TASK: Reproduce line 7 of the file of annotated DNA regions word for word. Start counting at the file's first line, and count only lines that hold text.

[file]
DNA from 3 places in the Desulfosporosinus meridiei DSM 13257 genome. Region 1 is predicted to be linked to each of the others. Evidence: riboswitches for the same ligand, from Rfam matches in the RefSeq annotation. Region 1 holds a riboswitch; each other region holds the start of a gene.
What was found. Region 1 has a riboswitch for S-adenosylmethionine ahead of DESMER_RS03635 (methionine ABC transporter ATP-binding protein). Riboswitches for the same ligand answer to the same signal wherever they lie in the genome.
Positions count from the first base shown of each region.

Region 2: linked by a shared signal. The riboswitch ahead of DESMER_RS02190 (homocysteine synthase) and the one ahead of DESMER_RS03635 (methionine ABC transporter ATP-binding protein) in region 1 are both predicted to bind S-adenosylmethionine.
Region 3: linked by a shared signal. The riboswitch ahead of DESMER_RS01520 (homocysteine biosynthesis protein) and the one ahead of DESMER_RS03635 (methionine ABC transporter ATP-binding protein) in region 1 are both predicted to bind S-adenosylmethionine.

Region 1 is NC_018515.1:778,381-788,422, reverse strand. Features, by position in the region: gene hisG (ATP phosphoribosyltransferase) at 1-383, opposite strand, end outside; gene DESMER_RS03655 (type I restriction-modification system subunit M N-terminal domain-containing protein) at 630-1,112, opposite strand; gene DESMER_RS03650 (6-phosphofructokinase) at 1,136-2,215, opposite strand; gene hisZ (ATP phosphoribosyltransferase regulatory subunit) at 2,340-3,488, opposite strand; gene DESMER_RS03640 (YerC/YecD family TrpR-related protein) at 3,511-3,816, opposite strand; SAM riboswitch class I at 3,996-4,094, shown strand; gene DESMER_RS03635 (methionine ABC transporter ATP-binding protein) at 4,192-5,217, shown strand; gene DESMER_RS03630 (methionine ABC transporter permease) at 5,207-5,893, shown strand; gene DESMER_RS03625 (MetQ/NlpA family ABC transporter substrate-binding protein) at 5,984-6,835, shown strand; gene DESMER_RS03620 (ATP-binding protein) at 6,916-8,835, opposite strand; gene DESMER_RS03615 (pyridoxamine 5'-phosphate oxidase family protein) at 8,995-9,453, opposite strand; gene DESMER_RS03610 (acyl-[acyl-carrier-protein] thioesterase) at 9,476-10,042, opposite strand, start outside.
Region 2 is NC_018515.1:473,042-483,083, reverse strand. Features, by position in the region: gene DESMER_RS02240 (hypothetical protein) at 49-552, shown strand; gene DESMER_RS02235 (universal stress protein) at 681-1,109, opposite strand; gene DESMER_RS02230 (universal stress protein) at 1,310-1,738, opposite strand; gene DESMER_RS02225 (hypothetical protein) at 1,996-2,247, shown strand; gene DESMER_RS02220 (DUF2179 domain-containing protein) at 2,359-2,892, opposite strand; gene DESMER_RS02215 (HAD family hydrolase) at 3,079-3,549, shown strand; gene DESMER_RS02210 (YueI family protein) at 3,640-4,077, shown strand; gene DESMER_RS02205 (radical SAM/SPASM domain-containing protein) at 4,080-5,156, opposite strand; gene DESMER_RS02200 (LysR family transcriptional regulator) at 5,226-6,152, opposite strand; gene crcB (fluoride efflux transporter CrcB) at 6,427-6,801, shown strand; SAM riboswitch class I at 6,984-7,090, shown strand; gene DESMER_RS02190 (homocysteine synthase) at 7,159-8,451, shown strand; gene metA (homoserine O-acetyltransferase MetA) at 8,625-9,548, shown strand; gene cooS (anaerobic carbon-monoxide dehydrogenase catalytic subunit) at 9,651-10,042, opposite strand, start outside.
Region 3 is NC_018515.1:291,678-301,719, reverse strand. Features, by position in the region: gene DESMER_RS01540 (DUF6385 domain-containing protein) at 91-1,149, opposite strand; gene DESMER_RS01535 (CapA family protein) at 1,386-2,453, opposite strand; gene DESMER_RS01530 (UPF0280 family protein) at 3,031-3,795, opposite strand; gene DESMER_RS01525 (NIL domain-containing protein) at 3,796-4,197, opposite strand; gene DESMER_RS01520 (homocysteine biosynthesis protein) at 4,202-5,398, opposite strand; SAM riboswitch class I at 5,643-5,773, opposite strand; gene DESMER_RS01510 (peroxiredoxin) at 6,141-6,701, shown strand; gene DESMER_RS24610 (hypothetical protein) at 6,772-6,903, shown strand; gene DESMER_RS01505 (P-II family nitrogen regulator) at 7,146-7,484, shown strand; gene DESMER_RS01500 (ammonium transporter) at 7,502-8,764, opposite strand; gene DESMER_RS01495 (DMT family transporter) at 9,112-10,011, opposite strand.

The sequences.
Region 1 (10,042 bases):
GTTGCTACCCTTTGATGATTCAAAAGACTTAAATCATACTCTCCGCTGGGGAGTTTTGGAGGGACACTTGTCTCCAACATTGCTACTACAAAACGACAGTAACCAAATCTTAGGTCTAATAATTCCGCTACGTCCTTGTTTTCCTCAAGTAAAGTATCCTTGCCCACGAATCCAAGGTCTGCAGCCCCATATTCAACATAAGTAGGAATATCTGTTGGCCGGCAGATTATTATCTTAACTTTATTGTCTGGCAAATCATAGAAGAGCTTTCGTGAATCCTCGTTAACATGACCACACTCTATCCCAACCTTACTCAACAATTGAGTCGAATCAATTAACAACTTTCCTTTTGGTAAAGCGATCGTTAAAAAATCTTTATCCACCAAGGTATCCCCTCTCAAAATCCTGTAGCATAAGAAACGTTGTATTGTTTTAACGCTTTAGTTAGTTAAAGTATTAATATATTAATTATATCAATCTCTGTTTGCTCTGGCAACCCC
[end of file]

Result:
Region 2 is NC_018515.1:473,042-483,083, reverse strand. Features, by position in the region: gene DESMER_RS02240 (hypothetical protein) at 49-552, shown strand; gene DESMER_RS02235 (universal stress protein) at 681-1,109, opposite strand; gene DESMER_RS02230 (universal stress protein) at 1,310-1,738, opposite strand; gene DESMER_RS02225 (hypothetical protein) at 1,996-2,247, shown strand; gene DESMER_RS02220 (DUF2179 domain-containing protein) at 2,359-2,892, opposite strand; gene DESMER_RS02215 (HAD family hydrolase) at 3,079-3,549, shown strand; gene DESMER_RS02210 (YueI family protein) at 3,640-4,077, shown strand; gene DESMER_RS02205 (radical SAM/SPASM domain-containing protein) at 4,080-5,156, opposite strand; gene DESMER_RS02200 (LysR family transcriptional regulator) at 5,226-6,152, opposite strand; gene crcB (fluoride efflux transporter CrcB) at 6,427-6,801, shown strand; SAM riboswitch class I at 6,984-7,090, shown strand; gene DESMER_RS02190 (homocysteine synthase) at 7,159-8,451, shown strand; gene metA (homoserine O-acetyltransferase MetA) at 8,625-9,548, shown strand; gene cooS (anaerobic carbon-monoxide dehydrogenase catalytic subunit) at 9,651-10,042, opposite strand, start outside.